Two types of El Niño-related Southern Oscillation and their different impacts on global land precipitation

Research paper by Kang Xu, Congwen Zhu, Jinhai He

Indexed on: 20 Oct '13Published on: 20 Oct '13Published in: Advances in Atmospheric Sciences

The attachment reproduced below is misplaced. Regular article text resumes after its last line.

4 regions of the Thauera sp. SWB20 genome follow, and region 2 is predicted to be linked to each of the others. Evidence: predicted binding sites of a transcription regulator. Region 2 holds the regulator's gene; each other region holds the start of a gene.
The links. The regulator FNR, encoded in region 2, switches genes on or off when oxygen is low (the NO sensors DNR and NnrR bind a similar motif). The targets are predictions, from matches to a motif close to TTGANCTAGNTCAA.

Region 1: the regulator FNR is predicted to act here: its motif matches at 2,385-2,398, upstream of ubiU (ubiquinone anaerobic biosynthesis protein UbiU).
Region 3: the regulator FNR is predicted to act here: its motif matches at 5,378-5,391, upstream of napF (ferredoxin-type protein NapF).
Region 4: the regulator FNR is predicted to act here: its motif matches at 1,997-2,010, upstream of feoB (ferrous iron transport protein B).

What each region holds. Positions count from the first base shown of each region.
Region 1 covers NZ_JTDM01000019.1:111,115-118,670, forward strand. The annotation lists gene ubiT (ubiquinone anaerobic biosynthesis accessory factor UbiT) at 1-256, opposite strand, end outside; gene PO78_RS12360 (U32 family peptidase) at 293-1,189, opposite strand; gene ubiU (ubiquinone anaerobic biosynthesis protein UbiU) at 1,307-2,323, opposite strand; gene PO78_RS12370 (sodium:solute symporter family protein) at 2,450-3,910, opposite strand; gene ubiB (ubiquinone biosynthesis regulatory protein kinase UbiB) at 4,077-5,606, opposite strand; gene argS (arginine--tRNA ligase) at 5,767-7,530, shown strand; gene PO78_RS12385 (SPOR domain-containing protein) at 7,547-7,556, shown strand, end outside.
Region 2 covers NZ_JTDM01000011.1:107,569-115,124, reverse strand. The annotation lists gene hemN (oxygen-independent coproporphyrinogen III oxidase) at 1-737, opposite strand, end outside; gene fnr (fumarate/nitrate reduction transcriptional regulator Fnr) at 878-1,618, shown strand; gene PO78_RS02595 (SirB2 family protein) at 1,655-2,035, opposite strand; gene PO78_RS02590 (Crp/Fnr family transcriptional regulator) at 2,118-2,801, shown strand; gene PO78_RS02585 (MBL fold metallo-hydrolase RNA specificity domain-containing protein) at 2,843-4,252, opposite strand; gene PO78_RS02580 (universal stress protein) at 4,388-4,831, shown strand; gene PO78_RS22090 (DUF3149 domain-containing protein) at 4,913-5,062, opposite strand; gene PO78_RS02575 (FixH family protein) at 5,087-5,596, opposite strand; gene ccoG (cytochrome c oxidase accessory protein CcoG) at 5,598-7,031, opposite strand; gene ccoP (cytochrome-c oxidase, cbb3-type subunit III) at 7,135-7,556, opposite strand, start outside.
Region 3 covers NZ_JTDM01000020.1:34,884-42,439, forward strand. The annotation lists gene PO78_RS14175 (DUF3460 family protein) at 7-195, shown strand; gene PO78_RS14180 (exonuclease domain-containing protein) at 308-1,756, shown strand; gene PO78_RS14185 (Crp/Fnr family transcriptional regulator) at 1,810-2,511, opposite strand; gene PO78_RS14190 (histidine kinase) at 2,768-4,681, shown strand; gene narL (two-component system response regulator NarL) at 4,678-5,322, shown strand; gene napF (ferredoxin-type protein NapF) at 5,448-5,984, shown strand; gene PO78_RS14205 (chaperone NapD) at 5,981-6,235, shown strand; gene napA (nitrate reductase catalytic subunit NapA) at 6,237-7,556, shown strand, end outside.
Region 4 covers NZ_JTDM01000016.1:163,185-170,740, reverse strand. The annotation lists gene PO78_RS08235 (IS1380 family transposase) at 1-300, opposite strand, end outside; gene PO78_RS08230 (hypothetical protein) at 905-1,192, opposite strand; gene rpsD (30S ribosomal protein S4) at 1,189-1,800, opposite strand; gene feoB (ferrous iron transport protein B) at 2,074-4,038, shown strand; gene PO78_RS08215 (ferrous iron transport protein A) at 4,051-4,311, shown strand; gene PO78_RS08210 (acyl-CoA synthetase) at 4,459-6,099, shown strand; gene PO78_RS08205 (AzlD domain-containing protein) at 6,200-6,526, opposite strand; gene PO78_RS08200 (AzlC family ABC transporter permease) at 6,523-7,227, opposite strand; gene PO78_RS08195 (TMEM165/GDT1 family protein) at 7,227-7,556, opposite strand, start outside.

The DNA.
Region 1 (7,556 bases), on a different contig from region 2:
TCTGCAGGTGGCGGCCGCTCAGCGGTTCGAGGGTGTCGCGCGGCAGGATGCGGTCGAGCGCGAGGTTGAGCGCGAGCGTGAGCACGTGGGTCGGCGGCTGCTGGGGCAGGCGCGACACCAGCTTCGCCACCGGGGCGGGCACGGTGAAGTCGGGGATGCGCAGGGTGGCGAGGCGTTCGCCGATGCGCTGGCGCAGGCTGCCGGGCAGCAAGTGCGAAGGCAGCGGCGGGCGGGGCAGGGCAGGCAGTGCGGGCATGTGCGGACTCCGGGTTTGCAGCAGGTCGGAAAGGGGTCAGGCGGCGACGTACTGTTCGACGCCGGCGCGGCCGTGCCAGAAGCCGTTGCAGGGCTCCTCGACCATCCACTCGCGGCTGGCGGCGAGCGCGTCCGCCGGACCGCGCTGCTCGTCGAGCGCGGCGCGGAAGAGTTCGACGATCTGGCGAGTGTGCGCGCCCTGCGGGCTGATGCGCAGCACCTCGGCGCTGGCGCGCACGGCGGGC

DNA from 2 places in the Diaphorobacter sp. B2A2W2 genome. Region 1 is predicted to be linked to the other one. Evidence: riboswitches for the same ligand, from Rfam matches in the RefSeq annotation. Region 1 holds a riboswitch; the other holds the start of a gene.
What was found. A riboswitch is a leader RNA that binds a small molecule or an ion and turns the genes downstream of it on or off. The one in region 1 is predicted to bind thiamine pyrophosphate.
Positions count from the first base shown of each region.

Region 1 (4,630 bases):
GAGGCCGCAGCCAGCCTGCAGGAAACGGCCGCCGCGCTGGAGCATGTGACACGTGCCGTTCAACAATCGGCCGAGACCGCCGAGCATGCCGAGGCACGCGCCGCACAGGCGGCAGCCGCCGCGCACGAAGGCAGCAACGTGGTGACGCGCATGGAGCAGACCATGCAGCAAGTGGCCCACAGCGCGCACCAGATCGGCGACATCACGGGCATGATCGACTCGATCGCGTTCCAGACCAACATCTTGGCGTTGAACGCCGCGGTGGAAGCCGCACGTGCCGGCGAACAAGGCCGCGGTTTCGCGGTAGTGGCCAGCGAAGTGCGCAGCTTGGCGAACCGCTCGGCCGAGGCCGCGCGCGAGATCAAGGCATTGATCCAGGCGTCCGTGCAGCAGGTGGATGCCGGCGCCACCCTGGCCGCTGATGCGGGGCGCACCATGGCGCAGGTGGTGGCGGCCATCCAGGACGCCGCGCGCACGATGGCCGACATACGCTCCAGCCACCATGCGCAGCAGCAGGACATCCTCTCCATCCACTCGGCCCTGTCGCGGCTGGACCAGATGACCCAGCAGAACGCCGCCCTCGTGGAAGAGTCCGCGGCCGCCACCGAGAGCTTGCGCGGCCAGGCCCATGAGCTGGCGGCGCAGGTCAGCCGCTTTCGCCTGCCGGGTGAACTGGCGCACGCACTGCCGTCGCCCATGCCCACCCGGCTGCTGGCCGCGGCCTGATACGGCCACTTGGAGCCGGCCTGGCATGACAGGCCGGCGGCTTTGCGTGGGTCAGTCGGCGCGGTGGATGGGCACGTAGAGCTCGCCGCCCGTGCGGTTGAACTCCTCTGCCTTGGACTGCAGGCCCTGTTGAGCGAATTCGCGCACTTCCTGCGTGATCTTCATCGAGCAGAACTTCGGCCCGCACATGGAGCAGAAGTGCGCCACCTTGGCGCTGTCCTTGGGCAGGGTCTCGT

The contrast between the eastern and central Pacific (EP- and CP-) El Niño is observed in the different responses of zonal and vertical circulation in the tropics. To measure the different responses of the atmospheric circulation to the two types of El Niño, an eastern and a central Pacific southern oscillation index (EP- and CP-SOI) are defined based on the air-sea coupled relationship between eddy sea level pressure and sea surface temperature. Analyses suggest that while the EP-SOI exhibits variability on an interannual (2–7-yr) time scale, decadal (10–15-yr) variations in the CP-SOI are more dominant; both are strongly coupled with their respective EP- and CP-El Niño patterns. Composite analysis suggests that, during EP-ENSO, the Walker circulation exhibits a dipole structure in the lower-level (850 hPa) and upper-level (200 hPa) velocity potential anomalies and exhibits a signal cell over the Pacific. In the case of CP-ENSO, however, the Walker circulation shows a tripole structure and exhibits double cells over the Pacific. In addition, the two types of ENSO events show opposite impacts on global land precipitation in the boreal winter and spring seasons. For example, seasonal precipitation across mainland China exhibits an opposite relationship with the EP- and CP-ENSO during winter and spring, but the rainfall over the lower reaches of the Yangtze River and South China shows an opposite relationship during the rest of the seasons. Therefore, the different relationships between rainfall and EP- and CP-ENSO should be carefully considered when predicting seasonal rainfall in the East Asian monsoon regions.